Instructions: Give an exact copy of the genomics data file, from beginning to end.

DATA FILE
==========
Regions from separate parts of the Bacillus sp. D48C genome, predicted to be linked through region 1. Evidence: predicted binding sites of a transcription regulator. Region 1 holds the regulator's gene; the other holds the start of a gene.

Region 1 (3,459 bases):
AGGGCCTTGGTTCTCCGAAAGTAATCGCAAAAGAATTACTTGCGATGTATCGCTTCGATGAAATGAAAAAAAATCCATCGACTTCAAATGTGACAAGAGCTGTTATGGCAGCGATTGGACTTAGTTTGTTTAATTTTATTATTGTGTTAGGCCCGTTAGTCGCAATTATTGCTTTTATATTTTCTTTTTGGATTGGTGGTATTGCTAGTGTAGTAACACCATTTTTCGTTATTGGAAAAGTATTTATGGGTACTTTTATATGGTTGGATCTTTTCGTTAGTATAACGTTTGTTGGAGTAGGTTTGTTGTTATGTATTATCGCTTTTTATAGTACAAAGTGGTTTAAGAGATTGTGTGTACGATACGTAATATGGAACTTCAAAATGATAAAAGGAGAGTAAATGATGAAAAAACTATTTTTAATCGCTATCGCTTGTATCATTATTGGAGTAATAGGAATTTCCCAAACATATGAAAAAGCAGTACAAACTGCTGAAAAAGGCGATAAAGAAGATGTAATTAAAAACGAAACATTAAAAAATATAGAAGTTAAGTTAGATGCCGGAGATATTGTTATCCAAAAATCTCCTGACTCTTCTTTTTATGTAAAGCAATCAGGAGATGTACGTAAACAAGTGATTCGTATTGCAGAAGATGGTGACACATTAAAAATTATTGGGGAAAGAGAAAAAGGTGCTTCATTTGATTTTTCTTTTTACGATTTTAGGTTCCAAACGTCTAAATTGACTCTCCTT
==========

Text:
Regions from separate parts of the Bacillus sp. D48C genome, predicted to be linked through region 1. Evidence: predicted binding sites of a transcription regulator. Region 1 holds the regulator's gene; the other holds the start of a gene.

Region 1 (3,459 bases):
AGGGCCTTGGTTCTCCGAAAGTAATCGCAAAAGAATTACTTGCGATGTATCGCTTCGATGAAATGAAAAAAAATCCATCGACTTCAAATGTGACAAGAGCTGTTATGGCAGCGATTGGACTTAGTTTGTTTAATTTTATTATTGTGTTAGGCCCGTTAGTCGCAATTATTGCTTTTATATTTTCTTTTTGGATTGGTGGTATTGCTAGTGTAGTAACACCATTTTTCGTTATTGGAAAAGTATTTATGGGTACTTTTATATGGTTGGATCTTTTCGTTAGTATAACGTTTGTTGGAGTAGGTTTGTTGTTATGTATTATCGCTTTTTATAGTACAAAGTGGTTTAAGAGATTGTGTGTACGATACGTAATATGGAACTTCAAAATGATAAAAGGAGAGTAAATGATGAAAAAACTATTTTTAATCGCTATCGCTTGTATCATTATTGGAGTAATAGGAATTTCCCAAACATATGAAAAAGCAGTACAAACTGCTGAAAAAGGCGATAAAGAAGATGTAATTAAAAACGAAACATTAAAAAATATAGAAGTTAAGTTAGATGCCGGAGATATTGTTATCCAAAAATCTCCTGACTCTTCTTTTTATGTAAAGCAATCAGGAGATGTACGTAAACAAGTGATTCGTATTGCAGAAGATGGTGACACATTAAAAATTATTGGGGAAAGAGAAAAAGGTGCTTCATTTGATTTTTCTTTTTACGATTTTAGGTTCCAAACGTCTAAATTGACTCTCCTT